The garrison of Roses consisted of 3,500 soldiers and 58 cannons commanded by Colonel Peter O'Daly. The small core of regulars was represented by 150 men of the Ultonia Infantry Regiment, one company of the Wimpffen Swiss Regiment, a half-battalion of the 2nd Light Infantry of Barcelona, and 120 artillerists. Later in the siege, one weak battalion of the Borbon Infantry Regiment was landed. The remainder of the garrison was made up of the Berga, Figueras, Igualada, and Lerida Tercios, which were formations of miquelets. Providing naval support was the British third-rate HMS Excellent (74), Captain John West. As the siege progressed Excellent was replaced by HMS Fame (74), Captain Richard Bennett. Also present were two bomb vessels, HMS Meteor and HMS Lucifer. Cochrane's Imperieuse arrived later in the siege.
The port of Roses was provided with a Vauban-type citadel (Ciutadella de Roses) and the satellite Castell de la Trinitat. In 1543 Charles V, Holy Roman Emperor ordered these fortifications to be built. The works were completed by 1570 and were besieged in 1645, 1693, and 1794-1795. The citadel was a modified pentagon with five bastions. Four demi-lunes covered all sides except the sea side. The Castillo de la Trinidad was an outlying 4-pointed star fort on a 60 metres (197 ft) high elevation. The citadel is located just west of Roses while the castillo tops a headland about two kilometers south-southeast of the citadel along a tightly curved promontory. A 300 metres (984 ft) high height overlooks the Castillo on the northeast.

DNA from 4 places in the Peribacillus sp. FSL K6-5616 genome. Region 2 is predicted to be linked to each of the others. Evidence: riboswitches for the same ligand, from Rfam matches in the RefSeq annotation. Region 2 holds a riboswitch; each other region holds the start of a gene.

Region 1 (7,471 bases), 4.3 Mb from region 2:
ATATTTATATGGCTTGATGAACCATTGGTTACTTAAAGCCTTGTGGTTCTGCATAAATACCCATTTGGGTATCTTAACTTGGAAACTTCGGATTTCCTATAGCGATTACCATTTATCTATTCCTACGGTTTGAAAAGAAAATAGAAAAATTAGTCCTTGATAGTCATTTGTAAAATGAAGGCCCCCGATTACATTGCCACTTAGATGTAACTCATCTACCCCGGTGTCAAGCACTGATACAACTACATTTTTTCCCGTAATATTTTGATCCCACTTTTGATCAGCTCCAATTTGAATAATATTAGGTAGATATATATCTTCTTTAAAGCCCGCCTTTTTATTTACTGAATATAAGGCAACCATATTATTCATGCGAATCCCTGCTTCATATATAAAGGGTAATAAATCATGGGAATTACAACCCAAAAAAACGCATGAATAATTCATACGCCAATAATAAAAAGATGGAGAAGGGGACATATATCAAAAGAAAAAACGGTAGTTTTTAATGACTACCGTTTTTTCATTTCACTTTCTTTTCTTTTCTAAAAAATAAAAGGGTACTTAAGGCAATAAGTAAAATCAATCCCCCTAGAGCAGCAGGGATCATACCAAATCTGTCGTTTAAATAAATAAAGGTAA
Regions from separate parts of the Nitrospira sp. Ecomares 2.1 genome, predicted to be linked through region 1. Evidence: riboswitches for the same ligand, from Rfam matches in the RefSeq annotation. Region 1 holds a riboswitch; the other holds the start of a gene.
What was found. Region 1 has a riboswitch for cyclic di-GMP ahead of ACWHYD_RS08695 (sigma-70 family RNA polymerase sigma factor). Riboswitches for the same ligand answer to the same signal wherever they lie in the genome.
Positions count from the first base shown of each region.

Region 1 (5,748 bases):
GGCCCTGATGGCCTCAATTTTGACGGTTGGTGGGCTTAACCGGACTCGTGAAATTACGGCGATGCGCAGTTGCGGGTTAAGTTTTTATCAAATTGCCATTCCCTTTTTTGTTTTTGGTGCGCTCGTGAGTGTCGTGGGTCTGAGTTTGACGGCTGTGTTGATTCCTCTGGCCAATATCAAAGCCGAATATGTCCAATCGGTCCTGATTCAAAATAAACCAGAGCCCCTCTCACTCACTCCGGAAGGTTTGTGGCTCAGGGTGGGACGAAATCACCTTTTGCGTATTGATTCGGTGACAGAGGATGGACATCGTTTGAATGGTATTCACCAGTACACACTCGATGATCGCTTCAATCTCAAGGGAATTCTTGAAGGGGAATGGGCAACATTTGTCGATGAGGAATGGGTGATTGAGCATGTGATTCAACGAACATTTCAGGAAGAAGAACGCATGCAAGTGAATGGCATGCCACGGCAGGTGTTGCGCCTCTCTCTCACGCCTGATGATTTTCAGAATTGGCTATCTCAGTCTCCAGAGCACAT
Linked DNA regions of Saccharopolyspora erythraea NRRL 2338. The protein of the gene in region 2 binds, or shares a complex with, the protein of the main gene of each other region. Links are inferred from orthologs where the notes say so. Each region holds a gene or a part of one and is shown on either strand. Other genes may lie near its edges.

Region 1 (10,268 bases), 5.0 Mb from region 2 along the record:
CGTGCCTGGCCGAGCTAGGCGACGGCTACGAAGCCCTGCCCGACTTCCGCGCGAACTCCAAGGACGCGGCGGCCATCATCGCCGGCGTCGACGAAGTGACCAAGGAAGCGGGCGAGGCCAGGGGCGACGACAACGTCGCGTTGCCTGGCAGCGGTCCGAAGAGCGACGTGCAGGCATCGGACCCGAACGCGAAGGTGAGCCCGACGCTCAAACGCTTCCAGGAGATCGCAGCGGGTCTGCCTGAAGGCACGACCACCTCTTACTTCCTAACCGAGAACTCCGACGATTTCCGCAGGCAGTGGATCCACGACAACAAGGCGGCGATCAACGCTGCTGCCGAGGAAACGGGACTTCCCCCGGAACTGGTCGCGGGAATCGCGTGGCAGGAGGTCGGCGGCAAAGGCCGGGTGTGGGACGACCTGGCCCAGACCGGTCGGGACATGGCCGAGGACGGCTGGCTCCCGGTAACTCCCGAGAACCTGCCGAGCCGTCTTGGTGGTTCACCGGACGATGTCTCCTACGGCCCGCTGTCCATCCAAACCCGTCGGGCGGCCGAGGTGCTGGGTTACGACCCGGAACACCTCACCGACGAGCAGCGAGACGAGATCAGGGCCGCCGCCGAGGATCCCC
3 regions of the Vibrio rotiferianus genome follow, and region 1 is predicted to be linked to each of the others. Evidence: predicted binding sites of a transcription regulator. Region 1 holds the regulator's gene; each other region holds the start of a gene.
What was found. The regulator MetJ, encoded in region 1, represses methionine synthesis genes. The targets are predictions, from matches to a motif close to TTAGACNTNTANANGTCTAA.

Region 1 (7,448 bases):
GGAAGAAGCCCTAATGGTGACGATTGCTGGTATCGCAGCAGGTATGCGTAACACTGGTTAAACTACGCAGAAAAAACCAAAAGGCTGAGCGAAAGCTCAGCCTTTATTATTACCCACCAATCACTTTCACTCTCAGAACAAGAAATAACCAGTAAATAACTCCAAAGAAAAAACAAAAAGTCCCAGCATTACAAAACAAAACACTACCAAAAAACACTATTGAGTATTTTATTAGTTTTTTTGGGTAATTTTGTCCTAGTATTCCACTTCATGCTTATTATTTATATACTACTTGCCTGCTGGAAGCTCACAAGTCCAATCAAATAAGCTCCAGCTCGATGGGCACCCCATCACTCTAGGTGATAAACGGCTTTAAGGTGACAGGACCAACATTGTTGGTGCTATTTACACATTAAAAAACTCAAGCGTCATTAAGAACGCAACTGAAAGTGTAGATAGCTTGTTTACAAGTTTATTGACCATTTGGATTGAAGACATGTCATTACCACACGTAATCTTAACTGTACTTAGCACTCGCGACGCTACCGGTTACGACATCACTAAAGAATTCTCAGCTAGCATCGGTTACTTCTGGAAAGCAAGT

On 8 November a thick fog settled on the land and a force of miquelets took the opportunity to attack Gouvion Saint-Cyr's corps while O'Daly's garrison moved against Reille's encampment. Neither action stopped the siege operation. That day, all civilians were evacuated from the town by sea. After a week of heavy rain, Reille attacked the Castillo de la Trinidad but was repulsed. The heavy guns reached Roses on 16 November and Reille's men soon dug emplacements for them, the rain having stopped. Though he had plenty of soldiers available, de Vives declined to mount a relief expedition. Álvarez tried to march to the assistance of Roses from Girona, but he was stopped at the Fluvià River.